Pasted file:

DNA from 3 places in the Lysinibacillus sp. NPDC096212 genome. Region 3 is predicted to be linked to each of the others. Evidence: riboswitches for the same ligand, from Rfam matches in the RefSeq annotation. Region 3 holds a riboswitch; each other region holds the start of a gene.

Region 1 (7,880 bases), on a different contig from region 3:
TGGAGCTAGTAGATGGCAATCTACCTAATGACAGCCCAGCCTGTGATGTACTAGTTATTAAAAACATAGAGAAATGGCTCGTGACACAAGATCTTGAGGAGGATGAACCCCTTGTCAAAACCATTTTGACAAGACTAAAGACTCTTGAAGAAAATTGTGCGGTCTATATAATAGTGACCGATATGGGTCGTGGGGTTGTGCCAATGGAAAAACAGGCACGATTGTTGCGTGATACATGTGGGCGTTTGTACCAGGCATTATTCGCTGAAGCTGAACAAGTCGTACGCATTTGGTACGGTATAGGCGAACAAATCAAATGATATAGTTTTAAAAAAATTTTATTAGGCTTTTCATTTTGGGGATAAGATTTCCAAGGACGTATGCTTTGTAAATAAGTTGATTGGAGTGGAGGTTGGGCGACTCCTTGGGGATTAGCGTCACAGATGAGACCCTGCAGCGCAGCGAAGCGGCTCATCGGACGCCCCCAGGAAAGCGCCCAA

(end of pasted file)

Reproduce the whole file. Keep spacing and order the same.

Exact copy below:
DNA from 3 places in the Lysinibacillus sp. NPDC096212 genome. Region 3 is predicted to be linked to each of the others. Evidence: riboswitches for the same ligand, from Rfam matches in the RefSeq annotation. Region 3 holds a riboswitch; each other region holds the start of a gene.

Region 1 (7,880 bases), on a different contig from region 3:
TGGAGCTAGTAGATGGCAATCTACCTAATGACAGCCCAGCCTGTGATGTACTAGTTATTAAAAACATAGAGAAATGGCTCGTGACACAAGATCTTGAGGAGGATGAACCCCTTGTCAAAACCATTTTGACAAGACTAAAGACTCTTGAAGAAAATTGTGCGGTCTATATAATAGTGACCGATATGGGTCGTGGGGTTGTGCCAATGGAAAAACAGGCACGATTGTTGCGTGATACATGTGGGCGTTTGTACCAGGCATTATTCGCTGAAGCTGAACAAGTCGTACGCATTTGGTACGGTATAGGCGAACAAATCAAATGATATAGTTTTAAAAAAATTTTATTAGGCTTTTCATTTTGGGGATAAGATTTCCAAGGACGTATGCTTTGTAAATAAGTTGATTGGAGTGGAGGTTGGGCGACTCCTTGGGGATTAGCGTCACAGATGAGACCCTGCAGCGCAGCGAAGCGGCTCATCGGACGCCCCCAGGAAAGCGCCCAA